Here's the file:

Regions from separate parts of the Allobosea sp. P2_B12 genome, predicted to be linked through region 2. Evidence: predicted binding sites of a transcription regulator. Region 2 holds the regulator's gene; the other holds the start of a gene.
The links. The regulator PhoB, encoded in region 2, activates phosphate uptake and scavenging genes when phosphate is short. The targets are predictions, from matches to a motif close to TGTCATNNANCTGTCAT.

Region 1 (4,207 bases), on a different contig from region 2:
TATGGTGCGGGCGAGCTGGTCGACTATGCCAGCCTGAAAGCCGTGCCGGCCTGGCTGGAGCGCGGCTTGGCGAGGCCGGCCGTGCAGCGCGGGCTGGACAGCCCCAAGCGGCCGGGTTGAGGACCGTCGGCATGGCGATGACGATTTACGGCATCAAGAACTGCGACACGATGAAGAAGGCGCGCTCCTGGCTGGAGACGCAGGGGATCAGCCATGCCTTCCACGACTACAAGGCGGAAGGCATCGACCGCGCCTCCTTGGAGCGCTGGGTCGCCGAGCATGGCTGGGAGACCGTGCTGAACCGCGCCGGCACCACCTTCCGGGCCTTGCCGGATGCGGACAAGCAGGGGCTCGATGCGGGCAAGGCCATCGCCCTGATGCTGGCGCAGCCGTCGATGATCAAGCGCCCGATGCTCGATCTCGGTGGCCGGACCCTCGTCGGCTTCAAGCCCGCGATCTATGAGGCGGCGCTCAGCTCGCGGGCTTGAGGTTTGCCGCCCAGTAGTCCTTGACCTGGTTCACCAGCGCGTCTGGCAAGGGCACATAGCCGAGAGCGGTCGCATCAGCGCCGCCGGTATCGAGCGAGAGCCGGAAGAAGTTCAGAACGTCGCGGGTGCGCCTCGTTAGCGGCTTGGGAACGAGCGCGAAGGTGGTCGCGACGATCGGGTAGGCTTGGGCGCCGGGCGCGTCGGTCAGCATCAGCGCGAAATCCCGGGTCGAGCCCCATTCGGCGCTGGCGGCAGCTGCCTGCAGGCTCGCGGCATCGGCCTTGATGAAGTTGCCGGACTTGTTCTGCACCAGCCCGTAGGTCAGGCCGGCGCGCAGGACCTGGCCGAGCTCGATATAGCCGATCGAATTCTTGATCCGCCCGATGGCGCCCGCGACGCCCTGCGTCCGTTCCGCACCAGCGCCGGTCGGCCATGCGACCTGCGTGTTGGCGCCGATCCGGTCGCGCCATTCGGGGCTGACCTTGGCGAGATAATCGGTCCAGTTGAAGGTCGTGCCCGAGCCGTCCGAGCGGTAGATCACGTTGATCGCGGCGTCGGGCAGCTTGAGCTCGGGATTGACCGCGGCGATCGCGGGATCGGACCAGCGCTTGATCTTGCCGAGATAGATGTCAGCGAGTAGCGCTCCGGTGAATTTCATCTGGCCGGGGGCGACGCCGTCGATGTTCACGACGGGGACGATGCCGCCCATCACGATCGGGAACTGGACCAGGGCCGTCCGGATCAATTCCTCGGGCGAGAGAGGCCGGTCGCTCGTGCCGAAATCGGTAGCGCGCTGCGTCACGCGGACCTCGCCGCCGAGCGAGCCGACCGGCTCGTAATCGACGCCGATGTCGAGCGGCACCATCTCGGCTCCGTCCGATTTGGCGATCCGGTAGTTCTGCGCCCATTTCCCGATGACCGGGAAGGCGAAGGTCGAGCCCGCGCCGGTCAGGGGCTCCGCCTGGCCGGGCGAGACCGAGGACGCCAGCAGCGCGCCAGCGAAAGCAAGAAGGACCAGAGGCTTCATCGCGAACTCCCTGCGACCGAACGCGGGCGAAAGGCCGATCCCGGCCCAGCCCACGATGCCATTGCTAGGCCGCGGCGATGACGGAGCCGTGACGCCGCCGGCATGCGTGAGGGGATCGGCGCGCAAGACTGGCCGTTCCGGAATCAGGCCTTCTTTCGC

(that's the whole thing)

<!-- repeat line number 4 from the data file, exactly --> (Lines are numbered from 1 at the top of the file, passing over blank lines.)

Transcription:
TATGGTGCGGGCGAGCTGGTCGACTATGCCAGCCTGAAAGCCGTGCCGGCCTGGCTGGAGCGCGGCTTGGCGAGGCCGGCCGTGCAGCGCGGGCTGGACAGCCCCAAGCGGCCGGGTTGAGGACCGTCGGCATGGCGATGACGATTTACGGCATCAAGAACTGCGACACGATGAAGAAGGCGCGCTCCTGGCTGGAGACGCAGGGGATCAGCCATGCCTTCCACGACTACAAGGCGGAAGGCATCGACCGCGCCTCCTTGGAGCGCTGGGTCGCCGAGCATGGCTGGGAGACCGTGCTGAACCGCGCCGGCACCACCTTCCGGGCCTTGCCGGATGCGGACAAGCAGGGGCTCGATGCGGGCAAGGCCATCGCCCTGATGCTGGCGCAGCCGTCGATGATCAAGCGCCCGATGCTCGATCTCGGTGGCCGGACCCTCGTCGGCTTCAAGCCCGCGATCTATGAGGCGGCGCTCAGCTCGCGGGCTTGAGGTTTGCCGCCCAGTAGTCCTTGACCTGGTTCACCAGCGCGTCTGGCAAGGGCACATAGCCGAGAGCGGTCGCATCAGCGCCGCCGGTATCGAGCGAGAGCCGGAAGAAGTTCAGAACGTCGCGGGTGCGCCTCGTTAGCGGCTTGGGAACGAGCGCGAAGGTGGTCGCGACGATCGGGTAGGCTTGGGCGCCGGGCGCGTCGGTCAGCATCAGCGCGAAATCCCGGGTCGAGCCCCATTCGGCGCTGGCGGCAGCTGCCTGCAGGCTCGCGGCATCGGCCTTGATGAAGTTGCCGGACTTGTTCTGCACCAGCCCGTAGGTCAGGCCGGCGCGCAGGACCTGGCCGAGCTCGATATAGCCGATCGAATTCTTGATCCGCCCGATGGCGCCCGCGACGCCCTGCGTCCGTTCCGCACCAGCGCCGGTCGGCCATGCGACCTGCGTGTTGGCGCCGATCCGGTCGCGCCATTCGGGGCTGACCTTGGCGAGATAATCGGTCCAGTTGAAGGTCGTGCCCGAGCCGTCCGAGCGGTAGATCACGTTGATCGCGGCGTCGGGCAGCTTGAGCTCGGGATTGACCGCGGCGATCGCGGGATCGGACCAGCGCTTGATCTTGCCGAGATAGATGTCAGCGAGTAGCGCTCCGGTGAATTTCATCTGGCCGGGGGCGACGCCGTCGATGTTCACGACGGGGACGATGCCGCCCATCACGATCGGGAACTGGACCAGGGCCGTCCGGATCAATTCCTCGGGCGAGAGAGGCCGGTCGCTCGTGCCGAAATCGGTAGCGCGCTGCGTCACGCGGACCTCGCCGCCGAGCGAGCCGACCGGCTCGTAATCGACGCCGATGTCGAGCGGCACCATCTCGGCTCCGTCCGATTTGGCGATCCGGTAGTTCTGCGCCCATTTCCCGATGACCGGGAAGGCGAAGGTCGAGCCCGCGCCGGTCAGGGGCTCCGCCTGGCCGGGCGAGACCGAGGACGCCAGCAGCGCGCCAGCGAAAGCAAGAAGGACCAGAGGCTTCATCGCGAACTCCCTGCGACCGAACGCGGGCGAAAGGCCGATCCCGGCCCAGCCCACGATGCCATTGCTAGGCCGCGGCGATGACGGAGCCGTGACGCCGCCGGCATGCGTGAGGGGATCGGCGCGCAAGACTGGCCGTTCCGGAATCAGGCCTTCTTTCGC